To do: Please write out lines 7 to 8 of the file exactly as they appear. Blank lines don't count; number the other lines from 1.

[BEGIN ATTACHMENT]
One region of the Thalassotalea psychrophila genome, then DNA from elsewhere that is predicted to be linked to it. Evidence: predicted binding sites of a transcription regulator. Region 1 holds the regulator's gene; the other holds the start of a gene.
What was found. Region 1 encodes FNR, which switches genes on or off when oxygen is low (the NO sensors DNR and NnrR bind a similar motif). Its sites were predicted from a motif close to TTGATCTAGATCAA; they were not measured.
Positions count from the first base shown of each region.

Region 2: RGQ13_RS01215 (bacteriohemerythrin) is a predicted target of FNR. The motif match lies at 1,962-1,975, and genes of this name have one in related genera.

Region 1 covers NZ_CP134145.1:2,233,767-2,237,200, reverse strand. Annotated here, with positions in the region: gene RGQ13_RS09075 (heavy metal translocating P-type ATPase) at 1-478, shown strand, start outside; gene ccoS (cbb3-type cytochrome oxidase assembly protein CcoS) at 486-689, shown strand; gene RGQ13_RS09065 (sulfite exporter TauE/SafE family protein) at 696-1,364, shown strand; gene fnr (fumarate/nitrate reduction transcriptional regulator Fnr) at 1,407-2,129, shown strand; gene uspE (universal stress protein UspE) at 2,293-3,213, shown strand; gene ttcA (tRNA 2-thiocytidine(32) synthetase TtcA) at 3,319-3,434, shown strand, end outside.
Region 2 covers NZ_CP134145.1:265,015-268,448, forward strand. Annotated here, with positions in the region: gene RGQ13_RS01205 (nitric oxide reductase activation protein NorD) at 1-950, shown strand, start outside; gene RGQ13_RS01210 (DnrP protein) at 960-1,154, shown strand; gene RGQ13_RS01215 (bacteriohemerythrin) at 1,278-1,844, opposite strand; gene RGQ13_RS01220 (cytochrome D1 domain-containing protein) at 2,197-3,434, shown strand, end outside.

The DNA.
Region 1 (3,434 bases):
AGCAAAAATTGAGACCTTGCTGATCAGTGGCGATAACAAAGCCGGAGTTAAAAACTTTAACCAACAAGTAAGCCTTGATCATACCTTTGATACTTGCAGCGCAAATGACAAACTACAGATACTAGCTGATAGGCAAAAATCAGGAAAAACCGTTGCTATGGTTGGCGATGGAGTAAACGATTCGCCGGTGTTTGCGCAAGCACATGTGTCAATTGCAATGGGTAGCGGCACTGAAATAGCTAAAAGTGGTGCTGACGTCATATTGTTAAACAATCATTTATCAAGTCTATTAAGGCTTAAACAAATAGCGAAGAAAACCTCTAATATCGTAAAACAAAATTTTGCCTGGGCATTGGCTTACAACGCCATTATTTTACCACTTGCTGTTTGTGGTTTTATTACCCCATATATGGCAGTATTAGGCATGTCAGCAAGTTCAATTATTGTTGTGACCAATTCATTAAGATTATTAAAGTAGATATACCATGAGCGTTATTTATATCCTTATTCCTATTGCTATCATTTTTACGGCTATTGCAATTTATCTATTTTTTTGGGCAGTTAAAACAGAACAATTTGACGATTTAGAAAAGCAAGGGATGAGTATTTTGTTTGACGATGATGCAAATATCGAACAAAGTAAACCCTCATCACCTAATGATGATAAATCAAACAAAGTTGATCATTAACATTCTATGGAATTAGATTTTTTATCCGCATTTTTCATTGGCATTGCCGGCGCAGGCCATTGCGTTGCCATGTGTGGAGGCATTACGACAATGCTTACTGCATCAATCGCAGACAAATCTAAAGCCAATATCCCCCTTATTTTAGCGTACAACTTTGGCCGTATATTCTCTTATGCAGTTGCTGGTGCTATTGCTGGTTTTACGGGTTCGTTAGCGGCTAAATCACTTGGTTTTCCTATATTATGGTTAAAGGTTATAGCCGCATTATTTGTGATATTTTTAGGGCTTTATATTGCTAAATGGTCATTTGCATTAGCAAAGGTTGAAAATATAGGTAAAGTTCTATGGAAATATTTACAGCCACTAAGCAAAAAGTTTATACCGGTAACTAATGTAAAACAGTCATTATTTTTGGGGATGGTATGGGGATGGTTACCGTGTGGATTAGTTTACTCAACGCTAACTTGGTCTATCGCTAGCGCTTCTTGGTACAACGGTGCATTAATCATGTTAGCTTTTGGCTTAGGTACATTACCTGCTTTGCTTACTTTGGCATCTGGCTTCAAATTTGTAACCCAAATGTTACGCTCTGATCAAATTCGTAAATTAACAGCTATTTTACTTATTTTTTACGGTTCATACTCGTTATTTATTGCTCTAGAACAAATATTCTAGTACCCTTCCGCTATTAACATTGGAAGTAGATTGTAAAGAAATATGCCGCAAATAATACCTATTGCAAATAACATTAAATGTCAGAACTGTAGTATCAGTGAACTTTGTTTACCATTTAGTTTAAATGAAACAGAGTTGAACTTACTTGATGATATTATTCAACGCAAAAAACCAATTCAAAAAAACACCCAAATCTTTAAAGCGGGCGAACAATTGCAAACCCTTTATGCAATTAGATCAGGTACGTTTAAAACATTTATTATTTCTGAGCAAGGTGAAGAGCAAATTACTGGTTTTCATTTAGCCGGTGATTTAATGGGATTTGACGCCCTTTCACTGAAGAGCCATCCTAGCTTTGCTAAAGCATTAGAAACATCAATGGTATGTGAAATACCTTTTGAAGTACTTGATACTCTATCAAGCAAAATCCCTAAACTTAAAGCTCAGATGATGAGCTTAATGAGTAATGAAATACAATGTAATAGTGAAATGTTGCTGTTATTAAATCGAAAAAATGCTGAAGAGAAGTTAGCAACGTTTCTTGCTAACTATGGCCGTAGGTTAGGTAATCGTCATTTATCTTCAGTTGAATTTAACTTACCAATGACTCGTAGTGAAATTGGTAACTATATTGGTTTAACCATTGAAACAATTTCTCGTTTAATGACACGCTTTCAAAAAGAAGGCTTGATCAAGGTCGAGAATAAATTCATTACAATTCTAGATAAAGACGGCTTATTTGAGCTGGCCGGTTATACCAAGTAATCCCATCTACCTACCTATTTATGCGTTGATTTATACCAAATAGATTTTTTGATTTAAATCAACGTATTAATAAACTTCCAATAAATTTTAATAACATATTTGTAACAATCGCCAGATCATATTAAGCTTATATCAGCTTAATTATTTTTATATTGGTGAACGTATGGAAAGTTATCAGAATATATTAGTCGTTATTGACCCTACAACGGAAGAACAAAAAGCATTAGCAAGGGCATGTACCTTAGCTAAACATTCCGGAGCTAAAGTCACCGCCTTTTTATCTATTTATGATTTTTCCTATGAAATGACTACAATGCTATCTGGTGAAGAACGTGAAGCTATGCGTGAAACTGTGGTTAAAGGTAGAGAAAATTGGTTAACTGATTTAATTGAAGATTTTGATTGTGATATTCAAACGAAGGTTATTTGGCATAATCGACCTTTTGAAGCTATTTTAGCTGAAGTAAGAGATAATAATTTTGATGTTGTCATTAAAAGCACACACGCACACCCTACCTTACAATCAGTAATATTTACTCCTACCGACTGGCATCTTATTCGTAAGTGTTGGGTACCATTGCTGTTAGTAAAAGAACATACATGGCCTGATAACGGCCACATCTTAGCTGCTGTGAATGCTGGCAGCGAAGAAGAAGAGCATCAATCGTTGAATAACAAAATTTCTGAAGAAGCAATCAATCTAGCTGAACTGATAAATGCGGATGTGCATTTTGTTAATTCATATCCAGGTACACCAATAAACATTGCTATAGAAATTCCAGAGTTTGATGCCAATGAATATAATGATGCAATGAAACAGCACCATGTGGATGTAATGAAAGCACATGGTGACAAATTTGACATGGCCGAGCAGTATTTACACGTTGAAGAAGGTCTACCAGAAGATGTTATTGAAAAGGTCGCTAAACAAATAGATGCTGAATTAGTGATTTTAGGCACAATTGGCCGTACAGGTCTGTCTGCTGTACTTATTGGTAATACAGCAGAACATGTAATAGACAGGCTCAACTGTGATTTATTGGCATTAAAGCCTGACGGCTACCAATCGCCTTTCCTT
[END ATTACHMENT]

The DNA.
Region 1 (3,434 bases):